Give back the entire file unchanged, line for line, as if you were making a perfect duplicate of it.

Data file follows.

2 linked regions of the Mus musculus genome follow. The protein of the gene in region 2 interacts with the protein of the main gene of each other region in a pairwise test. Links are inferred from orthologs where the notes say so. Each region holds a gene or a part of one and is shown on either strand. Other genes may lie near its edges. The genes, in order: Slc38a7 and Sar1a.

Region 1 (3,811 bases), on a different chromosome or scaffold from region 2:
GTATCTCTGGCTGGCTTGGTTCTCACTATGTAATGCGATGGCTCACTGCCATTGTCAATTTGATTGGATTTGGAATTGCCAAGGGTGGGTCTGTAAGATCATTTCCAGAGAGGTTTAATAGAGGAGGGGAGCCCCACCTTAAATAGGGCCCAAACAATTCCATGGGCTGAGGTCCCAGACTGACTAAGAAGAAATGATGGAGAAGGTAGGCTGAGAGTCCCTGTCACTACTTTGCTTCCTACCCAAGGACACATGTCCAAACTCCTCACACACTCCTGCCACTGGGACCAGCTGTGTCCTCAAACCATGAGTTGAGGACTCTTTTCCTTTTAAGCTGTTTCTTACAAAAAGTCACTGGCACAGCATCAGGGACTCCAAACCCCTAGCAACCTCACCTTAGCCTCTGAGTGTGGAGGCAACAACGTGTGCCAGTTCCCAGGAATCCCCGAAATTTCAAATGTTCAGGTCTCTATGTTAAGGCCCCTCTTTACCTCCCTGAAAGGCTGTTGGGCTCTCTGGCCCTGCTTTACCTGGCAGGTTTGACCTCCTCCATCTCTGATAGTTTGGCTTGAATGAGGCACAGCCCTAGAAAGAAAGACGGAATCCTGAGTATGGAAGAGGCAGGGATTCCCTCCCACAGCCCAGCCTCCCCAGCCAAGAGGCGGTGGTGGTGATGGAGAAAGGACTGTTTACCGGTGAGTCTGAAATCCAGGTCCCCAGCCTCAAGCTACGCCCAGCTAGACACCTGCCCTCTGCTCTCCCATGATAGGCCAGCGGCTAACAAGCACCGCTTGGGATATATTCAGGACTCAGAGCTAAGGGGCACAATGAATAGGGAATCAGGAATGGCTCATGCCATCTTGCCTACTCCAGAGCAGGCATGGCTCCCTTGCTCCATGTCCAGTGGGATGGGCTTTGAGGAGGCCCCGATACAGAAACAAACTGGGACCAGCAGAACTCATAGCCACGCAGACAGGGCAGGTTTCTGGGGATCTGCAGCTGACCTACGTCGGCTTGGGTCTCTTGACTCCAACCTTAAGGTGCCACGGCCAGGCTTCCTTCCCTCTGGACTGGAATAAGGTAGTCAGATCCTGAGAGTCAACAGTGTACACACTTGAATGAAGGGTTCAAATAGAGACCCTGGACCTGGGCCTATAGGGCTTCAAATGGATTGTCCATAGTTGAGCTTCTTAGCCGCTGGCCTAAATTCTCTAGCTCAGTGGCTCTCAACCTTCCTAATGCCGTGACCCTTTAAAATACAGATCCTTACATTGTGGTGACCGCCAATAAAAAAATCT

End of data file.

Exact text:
2 linked regions of the Mus musculus genome follow. The protein of the gene in region 2 interacts with the protein of the main gene of each other region in a pairwise test. Links are inferred from orthologs where the notes say so. Each region holds a gene or a part of one and is shown on either strand. Other genes may lie near its edges. The genes, in order: Slc38a7 and Sar1a.

Region 1 (3,811 bases), on a different chromosome or scaffold from region 2:
GTATCTCTGGCTGGCTTGGTTCTCACTATGTAATGCGATGGCTCACTGCCATTGTCAATTTGATTGGATTTGGAATTGCCAAGGGTGGGTCTGTAAGATCATTTCCAGAGAGGTTTAATAGAGGAGGGGAGCCCCACCTTAAATAGGGCCCAAACAATTCCATGGGCTGAGGTCCCAGACTGACTAAGAAGAAATGATGGAGAAGGTAGGCTGAGAGTCCCTGTCACTACTTTGCTTCCTACCCAAGGACACATGTCCAAACTCCTCACACACTCCTGCCACTGGGACCAGCTGTGTCCTCAAACCATGAGTTGAGGACTCTTTTCCTTTTAAGCTGTTTCTTACAAAAAGTCACTGGCACAGCATCAGGGACTCCAAACCCCTAGCAACCTCACCTTAGCCTCTGAGTGTGGAGGCAACAACGTGTGCCAGTTCCCAGGAATCCCCGAAATTTCAAATGTTCAGGTCTCTATGTTAAGGCCCCTCTTTACCTCCCTGAAAGGCTGTTGGGCTCTCTGGCCCTGCTTTACCTGGCAGGTTTGACCTCCTCCATCTCTGATAGTTTGGCTTGAATGAGGCACAGCCCTAGAAAGAAAGACGGAATCCTGAGTATGGAAGAGGCAGGGATTCCCTCCCACAGCCCAGCCTCCCCAGCCAAGAGGCGGTGGTGGTGATGGAGAAAGGACTGTTTACCGGTGAGTCTGAAATCCAGGTCCCCAGCCTCAAGCTACGCCCAGCTAGACACCTGCCCTCTGCTCTCCCATGATAGGCCAGCGGCTAACAAGCACCGCTTGGGATATATTCAGGACTCAGAGCTAAGGGGCACAATGAATAGGGAATCAGGAATGGCTCATGCCATCTTGCCTACTCCAGAGCAGGCATGGCTCCCTTGCTCCATGTCCAGTGGGATGGGCTTTGAGGAGGCCCCGATACAGAAACAAACTGGGACCAGCAGAACTCATAGCCACGCAGACAGGGCAGGTTTCTGGGGATCTGCAGCTGACCTACGTCGGCTTGGGTCTCTTGACTCCAACCTTAAGGTGCCACGGCCAGGCTTCCTTCCCTCTGGACTGGAATAAGGTAGTCAGATCCTGAGAGTCAACAGTGTACACACTTGAATGAAGGGTTCAAATAGAGACCCTGGACCTGGGCCTATAGGGCTTCAAATGGATTGTCCATAGTTGAGCTTCTTAGCCGCTGGCCTAAATTCTCTAGCTCAGTGGCTCTCAACCTTCCTAATGCCGTGACCCTTTAAAATACAGATCCTTACATTGTGGTGACCGCCAATAAAAAAATCT